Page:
A few days ago, celebrity chef, mini-empire owner, and Smithfield ham spokeswoman Paula Deen simultaneously announced on the Today show on NBC that a) she’s had Type 2 diabetes for the last three years and b) she is promoting Victoza, a diabetes drug from Norvo Nordick, which costs about $500 a month. My first reaction to the news was: umm, surprise? Of course she has diabetes. What do you expect from someone involved for so long and to such a degree with such “yummy” food, like her infamous idea to use Krispy Kreme doughnuts as a hamburger ‘bun.’
The blogosphere has since exploded (a NY Times article garnered over 1000 comments) with people calling out Deen’s hypocrisy for promoting food that makes people sick and then making even more money for promoting an expensive drug created for that particular disease. There are plenty of Deen-defenders out there, as well – people who are saying she’s just an entertainer who is friends and family oriented, that shouldn’t be in the hot seat, and that people are being overly critical and that she’s under no obligation to cook diabetic-friendly food on her show. It’s turned into an identity issue for Southern women, who are being protective of a fellow Southern woman with a traditional persona who cooks, who didn’t start out rich, and who views what how she cooks as ‘Sunday dinner,’ not everyday, cooking.
I think that, together, this back-and-forth (but especially the critiques of her new gig as a pharmaceutical spokesperson) raises some noteworthy questions for thinking about who should, or should not be, considered an activist and why we expect some people to become activism-oriented in this type of situation. Two thoughts for the Mobilizing Ideas crowd:
First, celebrity chefs and celebrity foodies have become activists in the last decade in unprecedented numbers. Not all of them have, of course. But there’s a shifting paradigm in seeing people in the public eye who cook and entertain taking on activist-like-roles: Jamie Oliver’s campaign for bettering school lunches in Britain and fighting obesity in the U.S.; Emeril Lagasse promoting an Edible Schoolyard in New Orleans; well-known local chefs who visibly associate with farmers markets and local farms; Dan Barber being Dan Barber and Alice Waters being Alice Waters.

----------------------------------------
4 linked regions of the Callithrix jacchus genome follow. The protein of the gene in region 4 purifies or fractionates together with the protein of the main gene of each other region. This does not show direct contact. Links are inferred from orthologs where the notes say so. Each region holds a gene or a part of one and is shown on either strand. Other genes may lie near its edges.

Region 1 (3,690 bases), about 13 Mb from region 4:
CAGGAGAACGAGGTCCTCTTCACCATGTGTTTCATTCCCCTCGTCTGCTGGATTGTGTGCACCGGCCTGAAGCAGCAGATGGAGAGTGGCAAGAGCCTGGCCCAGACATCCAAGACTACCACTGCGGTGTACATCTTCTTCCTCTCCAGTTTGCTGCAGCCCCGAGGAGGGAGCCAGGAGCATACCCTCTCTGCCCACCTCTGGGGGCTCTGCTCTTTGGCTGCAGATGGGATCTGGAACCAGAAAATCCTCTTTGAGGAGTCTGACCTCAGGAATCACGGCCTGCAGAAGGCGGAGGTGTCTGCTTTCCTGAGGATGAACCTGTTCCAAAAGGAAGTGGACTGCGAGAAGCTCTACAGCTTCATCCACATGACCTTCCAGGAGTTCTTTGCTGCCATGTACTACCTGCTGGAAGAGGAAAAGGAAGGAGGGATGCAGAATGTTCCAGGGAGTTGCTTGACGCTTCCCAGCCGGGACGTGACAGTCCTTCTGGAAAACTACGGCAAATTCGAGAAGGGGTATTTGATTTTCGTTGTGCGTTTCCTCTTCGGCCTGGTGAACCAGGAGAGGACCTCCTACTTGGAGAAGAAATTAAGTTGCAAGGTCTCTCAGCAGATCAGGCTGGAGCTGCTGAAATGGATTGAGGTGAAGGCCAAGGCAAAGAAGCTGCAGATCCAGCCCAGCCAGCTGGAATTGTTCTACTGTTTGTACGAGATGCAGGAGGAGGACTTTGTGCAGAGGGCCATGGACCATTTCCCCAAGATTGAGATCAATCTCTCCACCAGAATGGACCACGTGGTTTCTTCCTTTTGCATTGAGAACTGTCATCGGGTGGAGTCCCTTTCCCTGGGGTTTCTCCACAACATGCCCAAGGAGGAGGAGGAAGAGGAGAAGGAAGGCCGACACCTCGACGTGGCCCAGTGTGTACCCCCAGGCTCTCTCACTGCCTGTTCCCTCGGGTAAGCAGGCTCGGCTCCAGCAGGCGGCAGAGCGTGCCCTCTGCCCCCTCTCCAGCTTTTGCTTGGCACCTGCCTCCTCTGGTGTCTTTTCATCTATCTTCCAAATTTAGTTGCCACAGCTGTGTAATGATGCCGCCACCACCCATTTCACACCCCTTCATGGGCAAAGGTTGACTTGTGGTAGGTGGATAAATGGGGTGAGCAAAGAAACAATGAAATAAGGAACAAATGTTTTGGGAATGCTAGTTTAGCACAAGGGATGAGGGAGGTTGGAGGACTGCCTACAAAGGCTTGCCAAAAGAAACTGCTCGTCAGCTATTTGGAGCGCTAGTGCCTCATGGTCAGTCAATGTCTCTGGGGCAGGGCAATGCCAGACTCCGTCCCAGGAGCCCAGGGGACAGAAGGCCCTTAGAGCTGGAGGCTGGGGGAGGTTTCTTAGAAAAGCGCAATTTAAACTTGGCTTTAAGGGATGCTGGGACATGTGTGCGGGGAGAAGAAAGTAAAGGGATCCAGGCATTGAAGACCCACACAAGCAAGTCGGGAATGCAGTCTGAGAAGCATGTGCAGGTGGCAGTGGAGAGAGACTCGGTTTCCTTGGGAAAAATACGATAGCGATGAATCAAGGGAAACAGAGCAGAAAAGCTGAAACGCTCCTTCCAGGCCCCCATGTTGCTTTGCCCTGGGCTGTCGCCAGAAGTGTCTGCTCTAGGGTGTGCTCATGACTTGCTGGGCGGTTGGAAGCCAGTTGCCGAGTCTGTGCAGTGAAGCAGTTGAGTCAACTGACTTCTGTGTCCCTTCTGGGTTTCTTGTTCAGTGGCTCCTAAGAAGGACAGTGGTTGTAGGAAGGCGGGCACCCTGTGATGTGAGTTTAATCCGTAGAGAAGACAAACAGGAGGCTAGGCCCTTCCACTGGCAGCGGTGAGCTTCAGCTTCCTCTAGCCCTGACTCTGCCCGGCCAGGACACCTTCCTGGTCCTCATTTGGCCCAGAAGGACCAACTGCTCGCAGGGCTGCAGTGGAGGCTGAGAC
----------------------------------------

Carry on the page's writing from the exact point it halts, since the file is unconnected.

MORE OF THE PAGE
This is important because Deen’s announcement literally adds fat to the fire regarding national debates about rising obesity levels, the contingent role of the market, and what we’re doing about it. This past summer, food writer Jane Black wrote in the Atlantic that Deen herself, because of her cultural power, could be a ‘magic ingredient’ in helping create a healthier food culture. That this food, this drug, and this disease are class issues – and political issues – is obviously true. A recent separate, but related, issue is controversy over potential stigma in anti-obesity PSAs featuring and targeting kids.
Second, perhaps more importantly, is the prominent role of celebrity and celebrity-awareness campaigns in health related campaigns and movements. Think of Magic Johnson and AIDS, Lance Armstrong and cancer, Stephen Hawking and ALS, Elizabeth Edwards and breast cancer, or Michael J. Fox and Parkinson’s. Each used his or her celebrity to bring discussions and knowledge about diseases into the public arena. We’ve come to expect people with this cultural power to attempt at least a veneer of honorable – or at least not hypocritical – behavior in this type of situation. It’s created a normalized and morally uplifting story arch of finding the positive in the pain.
But Deen is not following this prescription. She is trying to play down her food’s responsibility, saying on Today that she has “always encouraged moderation” and telling Al Roker “I’m your cook, not your doctor.” I guess you don’t build an empire based on deep-fried fat and sweet things and then expect to keep it together if you tell people not to eat them. It is her blatant attempt to capitalize on the situation that is really getting people riled. By becoming a paid spokesperson for this particular drug, she is doing the opposite of what we have come to hope for from people who could use their public personas for ‘good’ – certainly this is something “yummy” to offer those of us interested in questions of who becomes an activist, and why we expect certain people to step up and do so.